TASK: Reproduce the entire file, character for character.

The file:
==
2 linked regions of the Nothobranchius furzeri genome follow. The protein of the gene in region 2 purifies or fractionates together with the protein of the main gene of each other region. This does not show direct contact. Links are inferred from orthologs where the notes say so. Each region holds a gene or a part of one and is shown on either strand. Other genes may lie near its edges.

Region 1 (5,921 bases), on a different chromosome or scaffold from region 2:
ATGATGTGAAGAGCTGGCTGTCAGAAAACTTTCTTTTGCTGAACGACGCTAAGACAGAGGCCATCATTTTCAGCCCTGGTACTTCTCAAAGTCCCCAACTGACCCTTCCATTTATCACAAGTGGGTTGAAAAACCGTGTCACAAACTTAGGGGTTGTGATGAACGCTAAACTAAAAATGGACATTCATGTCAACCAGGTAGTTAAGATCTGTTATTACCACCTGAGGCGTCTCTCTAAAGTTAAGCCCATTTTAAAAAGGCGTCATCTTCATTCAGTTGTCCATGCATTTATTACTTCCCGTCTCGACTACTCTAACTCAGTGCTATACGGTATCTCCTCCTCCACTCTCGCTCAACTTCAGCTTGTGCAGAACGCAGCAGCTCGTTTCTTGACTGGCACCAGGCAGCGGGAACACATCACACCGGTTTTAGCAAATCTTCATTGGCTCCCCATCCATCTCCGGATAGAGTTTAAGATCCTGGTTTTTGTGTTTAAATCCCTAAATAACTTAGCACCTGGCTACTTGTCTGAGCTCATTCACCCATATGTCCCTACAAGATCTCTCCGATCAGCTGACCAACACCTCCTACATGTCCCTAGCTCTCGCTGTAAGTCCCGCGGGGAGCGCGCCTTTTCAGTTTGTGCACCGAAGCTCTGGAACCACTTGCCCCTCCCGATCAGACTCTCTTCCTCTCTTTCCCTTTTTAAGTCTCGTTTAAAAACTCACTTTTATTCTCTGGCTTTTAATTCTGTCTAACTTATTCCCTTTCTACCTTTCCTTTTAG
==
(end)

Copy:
2 linked regions of the Nothobranchius furzeri genome follow. The protein of the gene in region 2 purifies or fractionates together with the protein of the main gene of each other region. This does not show direct contact. Links are inferred from orthologs where the notes say so. Each region holds a gene or a part of one and is shown on either strand. Other genes may lie near its edges.

Region 1 (5,921 bases), on a different chromosome or scaffold from region 2:
ATGATGTGAAGAGCTGGCTGTCAGAAAACTTTCTTTTGCTGAACGACGCTAAGACAGAGGCCATCATTTTCAGCCCTGGTACTTCTCAAAGTCCCCAACTGACCCTTCCATTTATCACAAGTGGGTTGAAAAACCGTGTCACAAACTTAGGGGTTGTGATGAACGCTAAACTAAAAATGGACATTCATGTCAACCAGGTAGTTAAGATCTGTTATTACCACCTGAGGCGTCTCTCTAAAGTTAAGCCCATTTTAAAAAGGCGTCATCTTCATTCAGTTGTCCATGCATTTATTACTTCCCGTCTCGACTACTCTAACTCAGTGCTATACGGTATCTCCTCCTCCACTCTCGCTCAACTTCAGCTTGTGCAGAACGCAGCAGCTCGTTTCTTGACTGGCACCAGGCAGCGGGAACACATCACACCGGTTTTAGCAAATCTTCATTGGCTCCCCATCCATCTCCGGATAGAGTTTAAGATCCTGGTTTTTGTGTTTAAATCCCTAAATAACTTAGCACCTGGCTACTTGTCTGAGCTCATTCACCCATATGTCCCTACAAGATCTCTCCGATCAGCTGACCAACACCTCCTACATGTCCCTAGCTCTCGCTGTAAGTCCCGCGGGGAGCGCGCCTTTTCAGTTTGTGCACCGAAGCTCTGGAACCACTTGCCCCTCCCGATCAGACTCTCTTCCTCTCTTTCCCTTTTTAAGTCTCGTTTAAAAACTCACTTTTATTCTCTGGCTTTTAATTCTGTCTAACTTATTCCCTTTCTACCTTTCCTTTTAG